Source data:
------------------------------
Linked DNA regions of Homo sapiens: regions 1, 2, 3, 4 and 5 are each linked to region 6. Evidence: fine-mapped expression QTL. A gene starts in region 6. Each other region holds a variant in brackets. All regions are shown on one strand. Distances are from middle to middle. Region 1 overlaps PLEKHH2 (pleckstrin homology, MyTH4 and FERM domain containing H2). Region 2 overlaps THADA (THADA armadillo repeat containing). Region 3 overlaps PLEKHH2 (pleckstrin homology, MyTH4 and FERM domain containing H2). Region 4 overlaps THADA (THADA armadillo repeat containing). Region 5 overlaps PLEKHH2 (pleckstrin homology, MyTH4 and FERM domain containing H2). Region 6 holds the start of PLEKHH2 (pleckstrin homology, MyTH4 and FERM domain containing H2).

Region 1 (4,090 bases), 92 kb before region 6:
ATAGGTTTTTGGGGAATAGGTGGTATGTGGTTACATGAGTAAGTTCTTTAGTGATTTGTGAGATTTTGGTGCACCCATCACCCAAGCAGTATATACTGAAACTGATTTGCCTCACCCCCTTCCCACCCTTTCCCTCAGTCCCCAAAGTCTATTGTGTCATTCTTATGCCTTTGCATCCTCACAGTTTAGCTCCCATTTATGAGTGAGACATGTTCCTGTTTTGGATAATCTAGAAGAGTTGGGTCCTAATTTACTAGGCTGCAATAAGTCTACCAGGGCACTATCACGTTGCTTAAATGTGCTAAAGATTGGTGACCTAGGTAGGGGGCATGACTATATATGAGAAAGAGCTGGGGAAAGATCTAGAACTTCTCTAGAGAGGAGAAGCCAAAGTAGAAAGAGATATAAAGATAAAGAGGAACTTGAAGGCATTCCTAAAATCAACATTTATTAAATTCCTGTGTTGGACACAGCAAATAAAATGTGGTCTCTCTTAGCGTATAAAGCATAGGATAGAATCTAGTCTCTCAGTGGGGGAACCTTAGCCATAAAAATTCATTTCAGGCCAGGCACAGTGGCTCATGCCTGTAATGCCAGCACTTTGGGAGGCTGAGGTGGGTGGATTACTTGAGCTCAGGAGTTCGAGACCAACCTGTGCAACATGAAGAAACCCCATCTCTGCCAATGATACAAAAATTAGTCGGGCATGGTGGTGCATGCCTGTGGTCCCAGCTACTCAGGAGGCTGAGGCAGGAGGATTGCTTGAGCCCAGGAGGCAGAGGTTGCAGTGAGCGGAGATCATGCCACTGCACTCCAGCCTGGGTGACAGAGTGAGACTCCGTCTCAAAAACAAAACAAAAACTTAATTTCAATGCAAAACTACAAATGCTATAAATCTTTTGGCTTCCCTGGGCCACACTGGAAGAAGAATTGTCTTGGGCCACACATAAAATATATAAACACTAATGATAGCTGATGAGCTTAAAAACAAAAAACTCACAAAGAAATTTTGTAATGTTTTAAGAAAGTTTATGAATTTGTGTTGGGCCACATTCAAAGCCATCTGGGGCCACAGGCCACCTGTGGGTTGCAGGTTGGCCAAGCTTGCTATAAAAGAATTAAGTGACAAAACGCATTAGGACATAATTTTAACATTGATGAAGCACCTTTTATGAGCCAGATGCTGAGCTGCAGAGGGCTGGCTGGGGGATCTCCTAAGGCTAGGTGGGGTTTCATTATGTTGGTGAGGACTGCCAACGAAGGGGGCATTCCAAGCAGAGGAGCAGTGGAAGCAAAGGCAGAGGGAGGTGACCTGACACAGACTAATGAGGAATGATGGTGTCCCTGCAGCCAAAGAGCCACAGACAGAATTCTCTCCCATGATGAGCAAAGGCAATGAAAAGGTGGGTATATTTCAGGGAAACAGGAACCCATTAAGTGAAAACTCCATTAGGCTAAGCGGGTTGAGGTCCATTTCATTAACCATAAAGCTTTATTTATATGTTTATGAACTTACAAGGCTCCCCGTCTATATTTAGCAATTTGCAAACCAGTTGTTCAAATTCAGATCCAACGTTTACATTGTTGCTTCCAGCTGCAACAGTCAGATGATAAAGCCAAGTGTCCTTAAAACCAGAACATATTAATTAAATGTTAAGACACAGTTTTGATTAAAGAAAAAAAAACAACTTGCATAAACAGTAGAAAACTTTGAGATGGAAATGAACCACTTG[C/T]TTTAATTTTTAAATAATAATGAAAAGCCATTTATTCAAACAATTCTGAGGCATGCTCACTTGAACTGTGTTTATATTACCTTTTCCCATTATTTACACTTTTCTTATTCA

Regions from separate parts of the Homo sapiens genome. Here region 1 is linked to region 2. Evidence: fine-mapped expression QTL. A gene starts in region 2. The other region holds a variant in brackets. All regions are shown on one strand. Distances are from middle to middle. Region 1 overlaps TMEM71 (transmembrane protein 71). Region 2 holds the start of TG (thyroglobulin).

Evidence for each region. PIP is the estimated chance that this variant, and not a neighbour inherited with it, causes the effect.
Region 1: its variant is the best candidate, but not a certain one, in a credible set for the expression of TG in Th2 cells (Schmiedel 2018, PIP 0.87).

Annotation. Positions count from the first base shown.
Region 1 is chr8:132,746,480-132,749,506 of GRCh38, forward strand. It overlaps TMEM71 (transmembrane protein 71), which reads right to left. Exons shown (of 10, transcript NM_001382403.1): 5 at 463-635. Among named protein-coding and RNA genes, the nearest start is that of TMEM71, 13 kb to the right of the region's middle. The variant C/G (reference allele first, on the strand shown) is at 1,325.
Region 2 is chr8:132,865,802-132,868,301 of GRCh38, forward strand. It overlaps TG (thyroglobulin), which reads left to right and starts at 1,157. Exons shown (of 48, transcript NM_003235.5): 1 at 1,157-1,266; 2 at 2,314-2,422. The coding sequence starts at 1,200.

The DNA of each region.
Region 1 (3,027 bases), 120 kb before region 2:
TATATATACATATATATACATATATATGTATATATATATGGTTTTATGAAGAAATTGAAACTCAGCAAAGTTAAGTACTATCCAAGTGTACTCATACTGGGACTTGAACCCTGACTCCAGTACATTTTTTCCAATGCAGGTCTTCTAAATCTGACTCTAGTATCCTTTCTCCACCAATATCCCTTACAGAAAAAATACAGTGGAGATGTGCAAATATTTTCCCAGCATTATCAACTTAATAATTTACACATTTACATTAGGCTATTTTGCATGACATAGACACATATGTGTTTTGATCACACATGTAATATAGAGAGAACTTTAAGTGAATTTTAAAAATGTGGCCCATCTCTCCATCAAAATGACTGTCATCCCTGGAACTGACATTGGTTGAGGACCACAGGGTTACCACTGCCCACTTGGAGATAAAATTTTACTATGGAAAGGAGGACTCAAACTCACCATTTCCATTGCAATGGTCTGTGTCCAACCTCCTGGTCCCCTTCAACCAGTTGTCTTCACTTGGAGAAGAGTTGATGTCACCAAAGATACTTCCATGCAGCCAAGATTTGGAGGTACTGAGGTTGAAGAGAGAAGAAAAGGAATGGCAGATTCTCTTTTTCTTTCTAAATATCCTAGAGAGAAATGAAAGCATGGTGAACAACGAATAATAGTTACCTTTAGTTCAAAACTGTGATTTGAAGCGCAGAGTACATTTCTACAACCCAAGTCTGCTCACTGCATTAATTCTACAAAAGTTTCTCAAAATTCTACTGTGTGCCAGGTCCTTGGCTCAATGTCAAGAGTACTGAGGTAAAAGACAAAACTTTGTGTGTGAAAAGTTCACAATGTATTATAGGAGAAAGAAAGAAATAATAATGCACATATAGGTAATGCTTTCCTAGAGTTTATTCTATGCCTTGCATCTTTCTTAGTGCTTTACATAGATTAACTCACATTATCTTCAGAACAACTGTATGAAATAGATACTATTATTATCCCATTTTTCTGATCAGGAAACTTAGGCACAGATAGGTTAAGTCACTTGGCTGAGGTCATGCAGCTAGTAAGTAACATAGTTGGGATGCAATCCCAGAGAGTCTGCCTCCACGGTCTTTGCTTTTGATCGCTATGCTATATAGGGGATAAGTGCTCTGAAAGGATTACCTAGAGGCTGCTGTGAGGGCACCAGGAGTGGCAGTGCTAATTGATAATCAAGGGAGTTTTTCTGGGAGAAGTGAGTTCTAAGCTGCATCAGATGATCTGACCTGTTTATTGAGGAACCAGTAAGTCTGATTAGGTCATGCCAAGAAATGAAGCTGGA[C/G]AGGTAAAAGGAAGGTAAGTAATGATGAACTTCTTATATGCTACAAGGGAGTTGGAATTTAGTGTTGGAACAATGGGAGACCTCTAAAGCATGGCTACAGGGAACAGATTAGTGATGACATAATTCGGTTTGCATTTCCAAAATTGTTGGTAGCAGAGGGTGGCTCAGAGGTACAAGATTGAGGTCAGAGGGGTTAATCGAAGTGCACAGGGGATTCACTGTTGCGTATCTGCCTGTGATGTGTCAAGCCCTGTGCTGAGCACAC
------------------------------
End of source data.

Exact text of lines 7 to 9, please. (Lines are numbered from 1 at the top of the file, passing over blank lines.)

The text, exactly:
Annotation. Positions count from the first base shown.
Region 1 is chr8:132,746,480-132,749,506 of GRCh38, forward strand. It overlaps TMEM71 (transmembrane protein 71), which reads right to left. Exons shown (of 10, transcript NM_001382403.1): 5 at 463-635. Among named protein-coding and RNA genes, the nearest start is that of TMEM71, 13 kb to the right of the region's middle. The variant C/G (reference allele first, on the strand shown) is at 1,325.
Region 2 is chr8:132,865,802-132,868,301 of GRCh38, forward strand. It overlaps TG (thyroglobulin), which reads left to right and starts at 1,157. Exons shown (of 48, transcript NM_003235.5): 1 at 1,157-1,266; 2 at 2,314-2,422. The coding sequence starts at 1,200.